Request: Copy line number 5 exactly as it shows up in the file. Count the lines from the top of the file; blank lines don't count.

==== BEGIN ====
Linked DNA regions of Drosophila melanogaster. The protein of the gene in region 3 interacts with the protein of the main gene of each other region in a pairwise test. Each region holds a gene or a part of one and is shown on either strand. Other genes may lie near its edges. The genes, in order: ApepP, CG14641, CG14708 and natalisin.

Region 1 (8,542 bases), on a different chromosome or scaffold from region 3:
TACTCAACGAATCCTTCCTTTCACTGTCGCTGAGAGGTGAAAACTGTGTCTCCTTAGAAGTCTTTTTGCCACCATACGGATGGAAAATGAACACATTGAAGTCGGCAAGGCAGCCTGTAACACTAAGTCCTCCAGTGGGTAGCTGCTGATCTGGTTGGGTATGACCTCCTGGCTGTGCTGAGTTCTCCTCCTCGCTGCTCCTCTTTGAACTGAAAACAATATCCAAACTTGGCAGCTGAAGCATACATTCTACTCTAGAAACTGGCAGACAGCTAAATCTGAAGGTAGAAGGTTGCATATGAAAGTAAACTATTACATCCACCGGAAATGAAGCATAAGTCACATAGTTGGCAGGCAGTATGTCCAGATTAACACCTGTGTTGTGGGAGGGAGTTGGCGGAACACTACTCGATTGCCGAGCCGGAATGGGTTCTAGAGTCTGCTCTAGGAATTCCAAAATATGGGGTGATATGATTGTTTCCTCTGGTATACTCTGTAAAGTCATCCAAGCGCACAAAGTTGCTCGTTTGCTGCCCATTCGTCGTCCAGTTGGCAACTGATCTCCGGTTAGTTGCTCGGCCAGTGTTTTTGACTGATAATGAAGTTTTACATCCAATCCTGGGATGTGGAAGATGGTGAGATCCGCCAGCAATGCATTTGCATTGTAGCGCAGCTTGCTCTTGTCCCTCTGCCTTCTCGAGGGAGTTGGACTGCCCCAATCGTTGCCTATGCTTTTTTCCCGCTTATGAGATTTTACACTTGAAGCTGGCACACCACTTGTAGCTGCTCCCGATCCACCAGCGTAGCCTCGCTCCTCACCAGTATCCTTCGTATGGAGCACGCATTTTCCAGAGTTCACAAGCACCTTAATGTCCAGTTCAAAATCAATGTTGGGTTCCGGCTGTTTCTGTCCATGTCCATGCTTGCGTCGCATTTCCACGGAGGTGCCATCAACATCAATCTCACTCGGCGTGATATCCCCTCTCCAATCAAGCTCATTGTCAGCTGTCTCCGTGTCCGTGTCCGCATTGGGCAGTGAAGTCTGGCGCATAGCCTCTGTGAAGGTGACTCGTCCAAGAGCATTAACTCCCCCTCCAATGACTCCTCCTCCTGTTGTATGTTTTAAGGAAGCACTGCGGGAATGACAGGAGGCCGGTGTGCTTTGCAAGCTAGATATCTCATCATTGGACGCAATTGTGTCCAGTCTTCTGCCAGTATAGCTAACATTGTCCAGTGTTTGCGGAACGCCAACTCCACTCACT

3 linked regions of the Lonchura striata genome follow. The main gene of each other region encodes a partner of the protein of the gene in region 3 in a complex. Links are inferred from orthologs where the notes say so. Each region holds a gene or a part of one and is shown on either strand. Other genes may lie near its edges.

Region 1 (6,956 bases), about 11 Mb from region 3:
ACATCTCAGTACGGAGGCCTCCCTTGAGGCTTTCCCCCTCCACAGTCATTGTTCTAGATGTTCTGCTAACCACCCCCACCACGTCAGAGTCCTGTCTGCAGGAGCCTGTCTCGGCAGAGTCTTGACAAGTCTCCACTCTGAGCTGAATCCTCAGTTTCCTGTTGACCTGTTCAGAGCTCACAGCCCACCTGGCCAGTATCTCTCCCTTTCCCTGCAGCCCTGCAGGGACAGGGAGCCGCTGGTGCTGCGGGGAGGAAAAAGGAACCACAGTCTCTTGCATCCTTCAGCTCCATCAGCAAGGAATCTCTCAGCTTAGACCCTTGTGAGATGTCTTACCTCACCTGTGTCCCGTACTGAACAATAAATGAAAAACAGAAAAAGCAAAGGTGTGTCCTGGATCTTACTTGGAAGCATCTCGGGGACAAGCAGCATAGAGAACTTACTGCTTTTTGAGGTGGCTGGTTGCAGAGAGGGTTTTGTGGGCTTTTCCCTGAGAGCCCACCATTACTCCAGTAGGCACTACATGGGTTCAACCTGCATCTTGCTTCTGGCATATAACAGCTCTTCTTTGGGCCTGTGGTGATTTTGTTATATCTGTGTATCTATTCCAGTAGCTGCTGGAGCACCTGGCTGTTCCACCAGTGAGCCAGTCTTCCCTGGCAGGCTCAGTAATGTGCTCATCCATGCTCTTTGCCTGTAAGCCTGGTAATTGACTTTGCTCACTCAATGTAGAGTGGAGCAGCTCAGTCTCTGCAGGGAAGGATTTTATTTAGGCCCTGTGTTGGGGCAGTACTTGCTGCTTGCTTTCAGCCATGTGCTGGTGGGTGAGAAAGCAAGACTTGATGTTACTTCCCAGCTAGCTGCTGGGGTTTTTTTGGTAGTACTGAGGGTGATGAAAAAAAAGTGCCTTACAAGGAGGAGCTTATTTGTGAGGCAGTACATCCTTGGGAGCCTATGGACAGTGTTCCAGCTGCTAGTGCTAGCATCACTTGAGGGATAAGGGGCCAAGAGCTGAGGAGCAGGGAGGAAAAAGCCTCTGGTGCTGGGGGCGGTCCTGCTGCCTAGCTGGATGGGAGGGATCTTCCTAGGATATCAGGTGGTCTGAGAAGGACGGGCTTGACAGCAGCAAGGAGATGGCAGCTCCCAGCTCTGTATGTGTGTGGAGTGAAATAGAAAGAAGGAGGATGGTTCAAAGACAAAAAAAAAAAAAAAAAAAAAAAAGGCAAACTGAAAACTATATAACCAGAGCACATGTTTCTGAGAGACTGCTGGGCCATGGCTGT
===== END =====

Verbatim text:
Region 1 (6,956 bases), about 11 Mb from region 3: